,
Hussein Abbas
Affiliations:
Department of Leukemia,The University of Texas MD Anderson Cancer Center,Houston,États-unis;Department of Leukemia,The University of Texas MD Anderson Cancer Center,Houston,Vereinigte Staaten;Department of Leukemia,The University of Texas MD Anderson Cancer Center,Houston,Stati Uniti;Department of Leukemia,The University of Texas MD Anderson Cancer Center,Houston,United States;Department of Leukem
,
William Wierda
Affiliations:
Department of Leukemia,The University of Texas MD Anderson Cancer Center,Houston,États-unis;Department of Leukemia,The University of Texas MD Anderson Cancer Center,Houston,Vereinigte Staaten;Department of Leukemia,The University of Texas MD Anderson Cancer Center,Houston,Stati Uniti;Department of Leukemia,The University of Texas MD Anderson Cancer Center,Houston,United States;Department of Leukem
,
Rebecca Garris
Affiliations:
Department of Leukemia,The University of Texas MD Anderson Cancer Center,Houston,États-unis;Department of Leukemia,The University of Texas MD Anderson Cancer Center,Houston,Vereinigte Staaten;Department of Leukemia,The University of Texas MD Anderson Cancer Center,Houston,Stati Uniti;Department of Leukemia,The University of Texas MD Anderson Cancer Center,Houston,United States;Department of Leukem
,
Hagop Kantarjian
Affiliations:
Department of Leukemia,The University of Texas MD Anderson Cancer Center,Houston,États-unis;Department of Leukemia,The University of Texas MD Anderson Cancer Center,Houston,Vereinigte Staaten;Department of Leukemia,The University of Texas MD Anderson Cancer Center,Houston,Stati Uniti;Department of Leukemia,The University of Texas MD Anderson Cancer Center,Houston,United States;Department of Leukem
Nicholas Short
Affiliations:
Department of Leukemia,The University of Texas MD Anderson Cancer Center,Houston,États-unis;Department of Leukemia,The University of Texas MD Anderson Cancer Center,Houston,Vereinigte Staaten;Department of Leukemia,The University of Texas MD Anderson Cancer Center,Houston,Stati Uniti;Department of Leukemia,The University of Texas MD Anderson Cancer Center,Houston,United States;Department of Leukem
(Abstract release date: 05/12/22) EHA Library. Macaron W. 06/10/22; 357235; P372
Walid Macaron
Walid Macaron
Contributions
Abstract
Presentation during EHA2022: All (e)Poster presentations will be made available as of Friday, June 10, 2022 (09:00 CEST) and will be accessible for on-demand viewing until Monday, August 15, 2022 on the Congress platform.

Abstract: P372

Type: Poster presentation

Session title: Acute lymphoblastic leukemia - Clinical

Background

The development of novel monoclonal antibodies such inotuzumab ozogamicin (INO) and blinatumomab (Blina) results in superior response rates and survival in patients (pts) with relapsed/refractory (R/R) B-cell acute lymphoblastic leukemia (ALL). However, outcomes of pts after failure of both INO and Blina are not well-established, and effective treatment options for these pts are limited.

Aims

To determine response rates to subsequent therapies and overall survival (OS) in pts with R/R Philadelphia chromosome (Ph)-negative B-cell ALL after failure of both INO/Blina.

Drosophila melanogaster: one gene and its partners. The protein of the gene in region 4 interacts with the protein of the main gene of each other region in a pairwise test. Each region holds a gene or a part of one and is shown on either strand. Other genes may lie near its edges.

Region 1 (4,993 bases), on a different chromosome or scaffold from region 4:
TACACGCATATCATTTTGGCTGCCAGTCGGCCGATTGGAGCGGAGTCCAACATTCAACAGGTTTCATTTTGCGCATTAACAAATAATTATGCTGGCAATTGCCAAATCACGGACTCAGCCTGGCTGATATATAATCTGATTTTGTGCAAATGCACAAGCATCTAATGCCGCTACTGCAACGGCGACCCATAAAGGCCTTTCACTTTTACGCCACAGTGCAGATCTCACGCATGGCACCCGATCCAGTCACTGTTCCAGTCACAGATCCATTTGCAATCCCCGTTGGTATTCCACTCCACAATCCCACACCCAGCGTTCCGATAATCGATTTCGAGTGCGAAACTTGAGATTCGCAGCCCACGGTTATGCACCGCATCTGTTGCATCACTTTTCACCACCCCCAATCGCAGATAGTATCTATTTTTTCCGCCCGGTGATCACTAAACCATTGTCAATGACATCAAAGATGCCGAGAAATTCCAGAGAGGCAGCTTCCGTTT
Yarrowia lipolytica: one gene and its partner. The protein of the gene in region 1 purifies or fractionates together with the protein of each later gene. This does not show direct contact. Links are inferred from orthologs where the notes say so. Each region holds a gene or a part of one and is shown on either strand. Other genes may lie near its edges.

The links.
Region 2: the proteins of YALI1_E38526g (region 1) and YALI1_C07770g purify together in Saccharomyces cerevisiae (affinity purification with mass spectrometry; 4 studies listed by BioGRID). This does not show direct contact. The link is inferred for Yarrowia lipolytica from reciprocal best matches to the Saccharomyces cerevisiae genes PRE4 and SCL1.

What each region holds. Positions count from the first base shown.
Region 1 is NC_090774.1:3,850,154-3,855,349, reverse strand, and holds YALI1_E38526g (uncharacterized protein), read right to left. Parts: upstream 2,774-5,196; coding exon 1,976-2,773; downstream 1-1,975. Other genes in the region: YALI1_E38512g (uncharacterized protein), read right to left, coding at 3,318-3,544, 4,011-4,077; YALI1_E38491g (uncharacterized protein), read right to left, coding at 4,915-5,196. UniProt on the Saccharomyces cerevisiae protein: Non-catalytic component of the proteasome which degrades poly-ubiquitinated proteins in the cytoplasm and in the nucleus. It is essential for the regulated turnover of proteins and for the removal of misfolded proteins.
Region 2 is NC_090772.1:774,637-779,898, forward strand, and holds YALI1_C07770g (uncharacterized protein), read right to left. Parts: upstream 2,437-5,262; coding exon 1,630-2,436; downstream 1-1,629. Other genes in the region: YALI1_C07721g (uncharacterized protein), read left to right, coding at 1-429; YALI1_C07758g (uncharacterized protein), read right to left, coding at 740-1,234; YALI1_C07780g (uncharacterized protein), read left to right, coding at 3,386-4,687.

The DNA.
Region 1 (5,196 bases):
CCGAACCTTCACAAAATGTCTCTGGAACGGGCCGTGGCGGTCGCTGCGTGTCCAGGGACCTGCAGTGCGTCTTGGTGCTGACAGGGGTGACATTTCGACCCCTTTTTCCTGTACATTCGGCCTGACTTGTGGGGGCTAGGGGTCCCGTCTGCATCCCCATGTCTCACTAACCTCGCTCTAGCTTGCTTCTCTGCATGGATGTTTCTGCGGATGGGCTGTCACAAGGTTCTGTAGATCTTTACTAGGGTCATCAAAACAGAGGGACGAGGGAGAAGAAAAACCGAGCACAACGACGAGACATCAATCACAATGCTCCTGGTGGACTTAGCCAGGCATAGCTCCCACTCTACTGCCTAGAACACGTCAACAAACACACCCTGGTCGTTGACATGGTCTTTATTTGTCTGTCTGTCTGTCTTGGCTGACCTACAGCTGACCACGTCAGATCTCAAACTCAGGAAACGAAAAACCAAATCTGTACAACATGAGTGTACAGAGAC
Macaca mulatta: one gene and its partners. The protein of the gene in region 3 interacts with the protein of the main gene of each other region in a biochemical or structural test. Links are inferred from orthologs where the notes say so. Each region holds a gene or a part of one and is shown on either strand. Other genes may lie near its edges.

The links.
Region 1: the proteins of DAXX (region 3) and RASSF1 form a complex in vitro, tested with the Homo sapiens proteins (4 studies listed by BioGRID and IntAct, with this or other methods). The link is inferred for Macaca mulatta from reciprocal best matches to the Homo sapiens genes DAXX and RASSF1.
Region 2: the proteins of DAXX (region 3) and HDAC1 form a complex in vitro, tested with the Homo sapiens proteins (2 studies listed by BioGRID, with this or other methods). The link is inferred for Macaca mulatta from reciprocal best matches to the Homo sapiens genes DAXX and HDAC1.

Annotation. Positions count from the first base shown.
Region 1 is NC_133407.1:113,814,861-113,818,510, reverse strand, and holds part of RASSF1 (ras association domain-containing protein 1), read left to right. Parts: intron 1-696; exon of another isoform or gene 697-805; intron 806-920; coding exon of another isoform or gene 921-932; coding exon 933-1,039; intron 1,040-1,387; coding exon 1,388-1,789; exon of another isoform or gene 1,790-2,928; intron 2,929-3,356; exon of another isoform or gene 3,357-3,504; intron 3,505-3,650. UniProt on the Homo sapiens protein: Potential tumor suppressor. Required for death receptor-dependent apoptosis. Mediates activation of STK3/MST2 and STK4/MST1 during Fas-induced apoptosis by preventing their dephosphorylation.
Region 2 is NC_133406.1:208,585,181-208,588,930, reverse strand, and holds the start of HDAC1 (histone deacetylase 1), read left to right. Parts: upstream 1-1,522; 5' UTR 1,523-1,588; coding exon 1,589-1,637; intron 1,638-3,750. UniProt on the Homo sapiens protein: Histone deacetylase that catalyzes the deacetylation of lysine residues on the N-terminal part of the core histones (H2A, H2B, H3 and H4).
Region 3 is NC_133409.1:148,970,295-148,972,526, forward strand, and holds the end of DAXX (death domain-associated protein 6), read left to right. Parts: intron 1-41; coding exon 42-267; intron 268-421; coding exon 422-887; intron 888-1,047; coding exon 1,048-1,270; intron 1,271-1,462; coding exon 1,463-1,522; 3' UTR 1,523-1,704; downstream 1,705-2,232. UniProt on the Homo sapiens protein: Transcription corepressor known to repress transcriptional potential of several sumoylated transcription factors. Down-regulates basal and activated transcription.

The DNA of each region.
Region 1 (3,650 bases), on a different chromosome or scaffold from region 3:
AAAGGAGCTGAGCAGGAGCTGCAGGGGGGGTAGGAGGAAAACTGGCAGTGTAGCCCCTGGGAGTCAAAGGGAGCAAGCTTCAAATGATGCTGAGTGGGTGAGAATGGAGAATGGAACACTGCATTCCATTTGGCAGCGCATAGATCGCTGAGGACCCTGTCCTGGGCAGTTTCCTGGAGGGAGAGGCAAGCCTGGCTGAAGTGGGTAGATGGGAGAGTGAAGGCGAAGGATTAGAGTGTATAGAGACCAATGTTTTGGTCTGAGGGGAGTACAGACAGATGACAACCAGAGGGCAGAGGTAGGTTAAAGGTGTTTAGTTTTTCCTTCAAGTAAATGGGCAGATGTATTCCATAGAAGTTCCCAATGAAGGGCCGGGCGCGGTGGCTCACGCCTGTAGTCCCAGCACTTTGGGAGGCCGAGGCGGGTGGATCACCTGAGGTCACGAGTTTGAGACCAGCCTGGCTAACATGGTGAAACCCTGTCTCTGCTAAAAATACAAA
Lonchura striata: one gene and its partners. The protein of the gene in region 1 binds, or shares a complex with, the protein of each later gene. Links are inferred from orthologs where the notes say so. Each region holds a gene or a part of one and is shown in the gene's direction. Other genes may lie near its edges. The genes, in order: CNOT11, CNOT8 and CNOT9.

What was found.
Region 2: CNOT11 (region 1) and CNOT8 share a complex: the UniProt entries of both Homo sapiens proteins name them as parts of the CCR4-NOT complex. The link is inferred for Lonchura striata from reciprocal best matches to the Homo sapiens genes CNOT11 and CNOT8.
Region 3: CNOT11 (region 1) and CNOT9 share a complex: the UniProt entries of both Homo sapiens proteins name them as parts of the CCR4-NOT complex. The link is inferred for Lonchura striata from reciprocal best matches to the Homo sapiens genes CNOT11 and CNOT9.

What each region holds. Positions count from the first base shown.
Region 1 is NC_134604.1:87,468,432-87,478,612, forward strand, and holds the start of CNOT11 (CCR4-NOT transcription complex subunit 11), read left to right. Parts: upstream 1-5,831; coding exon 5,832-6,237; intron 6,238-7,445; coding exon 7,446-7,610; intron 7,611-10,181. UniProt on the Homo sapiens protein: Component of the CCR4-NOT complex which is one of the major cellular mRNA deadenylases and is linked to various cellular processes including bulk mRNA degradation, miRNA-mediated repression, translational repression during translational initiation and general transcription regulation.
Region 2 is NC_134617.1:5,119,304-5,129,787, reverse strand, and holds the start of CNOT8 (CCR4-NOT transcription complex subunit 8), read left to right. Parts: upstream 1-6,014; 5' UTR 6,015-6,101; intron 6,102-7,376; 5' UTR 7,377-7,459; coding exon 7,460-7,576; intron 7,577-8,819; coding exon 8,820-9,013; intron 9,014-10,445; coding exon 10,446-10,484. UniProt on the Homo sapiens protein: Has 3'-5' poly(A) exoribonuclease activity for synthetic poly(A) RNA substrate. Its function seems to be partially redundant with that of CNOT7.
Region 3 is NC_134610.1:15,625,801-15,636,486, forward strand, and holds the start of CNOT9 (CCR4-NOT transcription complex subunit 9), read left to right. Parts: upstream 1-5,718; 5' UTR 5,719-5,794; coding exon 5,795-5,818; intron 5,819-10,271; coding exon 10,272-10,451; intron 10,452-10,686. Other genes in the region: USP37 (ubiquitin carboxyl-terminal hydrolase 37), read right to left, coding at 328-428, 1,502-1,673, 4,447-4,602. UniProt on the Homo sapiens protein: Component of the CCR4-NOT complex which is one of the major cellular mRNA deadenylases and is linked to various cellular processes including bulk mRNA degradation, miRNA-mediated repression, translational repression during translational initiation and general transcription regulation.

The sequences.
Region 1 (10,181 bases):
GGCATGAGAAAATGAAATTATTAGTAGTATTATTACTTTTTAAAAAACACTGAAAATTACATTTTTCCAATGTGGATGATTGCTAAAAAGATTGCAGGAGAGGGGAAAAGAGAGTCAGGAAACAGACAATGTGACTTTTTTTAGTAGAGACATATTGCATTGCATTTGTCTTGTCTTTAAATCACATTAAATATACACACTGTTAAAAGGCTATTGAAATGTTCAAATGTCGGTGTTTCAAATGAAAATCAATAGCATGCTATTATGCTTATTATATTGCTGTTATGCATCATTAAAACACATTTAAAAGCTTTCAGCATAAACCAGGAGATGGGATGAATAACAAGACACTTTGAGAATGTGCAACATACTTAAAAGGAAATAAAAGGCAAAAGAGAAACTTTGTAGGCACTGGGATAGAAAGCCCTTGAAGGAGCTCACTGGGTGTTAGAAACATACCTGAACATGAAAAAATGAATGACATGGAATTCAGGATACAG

Methods

We conducted a retrospective analysis of outcomes in adult pts with Ph-negative B-cell ALL who relapsed or were refractory to both INO/Blina, at least one of which given as salvage therapy.

Results

The baseline characteristics of the 65 pts included are shown in Table 1. Of 29 pts with paired flow cytometry for CD19 and CD22 prior to receipt of either INO/Blina, 4 pts (14%) lost CD19 expression and 3 pts (10%) lost CD22 expression at time of INO/Blina failure.

After INO/Blina failure, 54 pts (83%) received subsequent therapy, with a median of 2 therapies (range, 1-6). Of 53 evaluable pts, 16 pts (30%) achieved CR/CRi with the first salvage therapy received after INO/Blina failure (CR=9%, CRi=21%), and 22 pts (42%) achieved CR/CRi with at least one salvage therapy (CR=17%, CRi=25%). Of the 22 responders, 16 pts (73%) achieved measurable residual disease (MRD) negativity by flow cytometry (sensitivity=0.01%) at best response. Nine responses (41%) were achieved with an investigational drug/regimen and 13 (59%) were achieved with commercial agent(s). Among 54 pts who received at least one subsequent therapy, 12 pts (22%) received CAR T-cells, and 9 pts (17%) proceeded to hematopoietic stem cell transplant (HSCT).

With a median follow-up of 22.3 months, the median OS from the time of INO/Blina failure for the entire population was 3.8 months, and the 1-year OS was 22% (figure 1A). Median relapse-free survival (RFS) was 3.5 months, with a 1-year RFS of 12%. Median duration of response (DOR) to subsequent therapy was 5.0 months, with a 1-year DOR of 17%. Median OS from INO/Blina failure in pts who received salvage therapy compared to those who did not were 4.7 months and 1.4 months, respectively (figure 1B). In the 9 pts who underwent HSCT, 2 (22%) are still alive and in continuous remission. The median OS from time of HSCT was 13.4 months,  and the 1-year post-HSCT OS was 59%. In the 12 pts who received CAR-T cells as a subsequent therapy, 6 (50%) responded and 2 were bridged directly to HSCT. The median OS from time of CAR T-cell therapy was 3.9 months, and the 1-year OS was 36%.